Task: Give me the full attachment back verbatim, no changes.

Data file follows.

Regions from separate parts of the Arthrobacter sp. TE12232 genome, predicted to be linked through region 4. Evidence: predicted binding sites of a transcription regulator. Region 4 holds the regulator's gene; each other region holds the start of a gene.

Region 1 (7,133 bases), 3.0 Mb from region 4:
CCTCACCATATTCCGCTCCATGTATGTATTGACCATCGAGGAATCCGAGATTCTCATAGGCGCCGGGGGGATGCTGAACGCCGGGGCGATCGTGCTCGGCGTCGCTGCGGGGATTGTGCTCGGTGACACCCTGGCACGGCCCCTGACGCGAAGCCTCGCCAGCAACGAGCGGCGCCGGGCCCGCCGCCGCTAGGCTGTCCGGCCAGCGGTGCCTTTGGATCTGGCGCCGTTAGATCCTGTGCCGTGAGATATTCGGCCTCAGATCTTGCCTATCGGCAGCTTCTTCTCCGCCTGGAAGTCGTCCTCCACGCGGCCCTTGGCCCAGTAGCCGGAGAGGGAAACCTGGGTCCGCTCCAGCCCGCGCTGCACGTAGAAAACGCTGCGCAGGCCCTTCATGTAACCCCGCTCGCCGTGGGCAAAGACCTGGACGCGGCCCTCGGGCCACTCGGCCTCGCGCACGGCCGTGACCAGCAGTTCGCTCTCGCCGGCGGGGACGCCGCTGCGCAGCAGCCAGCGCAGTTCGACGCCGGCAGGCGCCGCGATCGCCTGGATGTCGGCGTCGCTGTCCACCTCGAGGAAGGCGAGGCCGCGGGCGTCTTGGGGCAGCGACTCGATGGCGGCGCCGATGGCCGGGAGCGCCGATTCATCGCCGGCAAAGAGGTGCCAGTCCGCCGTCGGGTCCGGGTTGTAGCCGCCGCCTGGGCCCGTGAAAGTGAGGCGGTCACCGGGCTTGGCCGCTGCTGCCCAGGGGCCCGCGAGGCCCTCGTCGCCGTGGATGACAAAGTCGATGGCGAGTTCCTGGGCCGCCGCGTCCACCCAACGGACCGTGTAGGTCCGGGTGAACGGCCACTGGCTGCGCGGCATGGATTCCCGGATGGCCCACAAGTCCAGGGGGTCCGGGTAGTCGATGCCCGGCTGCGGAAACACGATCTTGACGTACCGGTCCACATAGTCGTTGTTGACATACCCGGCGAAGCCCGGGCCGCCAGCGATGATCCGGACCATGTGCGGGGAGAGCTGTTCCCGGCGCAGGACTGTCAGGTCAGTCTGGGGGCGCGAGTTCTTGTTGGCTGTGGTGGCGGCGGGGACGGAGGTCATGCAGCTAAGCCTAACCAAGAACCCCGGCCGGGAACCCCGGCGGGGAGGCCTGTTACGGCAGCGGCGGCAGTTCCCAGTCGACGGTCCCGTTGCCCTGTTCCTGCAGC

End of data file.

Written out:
Regions from separate parts of the Arthrobacter sp. TE12232 genome, predicted to be linked through region 4. Evidence: predicted binding sites of a transcription regulator. Region 4 holds the regulator's gene; each other region holds the start of a gene.

Region 1 (7,133 bases), 3.0 Mb from region 4:
CCTCACCATATTCCGCTCCATGTATGTATTGACCATCGAGGAATCCGAGATTCTCATAGGCGCCGGGGGGATGCTGAACGCCGGGGCGATCGTGCTCGGCGTCGCTGCGGGGATTGTGCTCGGTGACACCCTGGCACGGCCCCTGACGCGAAGCCTCGCCAGCAACGAGCGGCGCCGGGCCCGCCGCCGCTAGGCTGTCCGGCCAGCGGTGCCTTTGGATCTGGCGCCGTTAGATCCTGTGCCGTGAGATATTCGGCCTCAGATCTTGCCTATCGGCAGCTTCTTCTCCGCCTGGAAGTCGTCCTCCACGCGGCCCTTGGCCCAGTAGCCGGAGAGGGAAACCTGGGTCCGCTCCAGCCCGCGCTGCACGTAGAAAACGCTGCGCAGGCCCTTCATGTAACCCCGCTCGCCGTGGGCAAAGACCTGGACGCGGCCCTCGGGCCACTCGGCCTCGCGCACGGCCGTGACCAGCAGTTCGCTCTCGCCGGCGGGGACGCCGCTGCGCAGCAGCCAGCGCAGTTCGACGCCGGCAGGCGCCGCGATCGCCTGGATGTCGGCGTCGCTGTCCACCTCGAGGAAGGCGAGGCCGCGGGCGTCTTGGGGCAGCGACTCGATGGCGGCGCCGATGGCCGGGAGCGCCGATTCATCGCCGGCAAAGAGGTGCCAGTCCGCCGTCGGGTCCGGGTTGTAGCCGCCGCCTGGGCCCGTGAAAGTGAGGCGGTCACCGGGCTTGGCCGCTGCTGCCCAGGGGCCCGCGAGGCCCTCGTCGCCGTGGATGACAAAGTCGATGGCGAGTTCCTGGGCCGCCGCGTCCACCCAACGGACCGTGTAGGTCCGGGTGAACGGCCACTGGCTGCGCGGCATGGATTCCCGGATGGCCCACAAGTCCAGGGGGTCCGGGTAGTCGATGCCCGGCTGCGGAAACACGATCTTGACGTACCGGTCCACATAGTCGTTGTTGACATACCCGGCGAAGCCCGGGCCGCCAGCGATGATCCGGACCATGTGCGGGGAGAGCTGTTCCCGGCGCAGGACTGTCAGGTCAGTCTGGGGGCGCGAGTTCTTGTTGGCTGTGGTGGCGGCGGGGACGGAGGTCATGCAGCTAAGCCTAACCAAGAACCCCGGCCGGGAACCCCGGCGGGGAGGCCTGTTACGGCAGCGGCGGCAGTTCCCAGTCGACGGTCCCGTTGCCCTGTTCCTGCAGC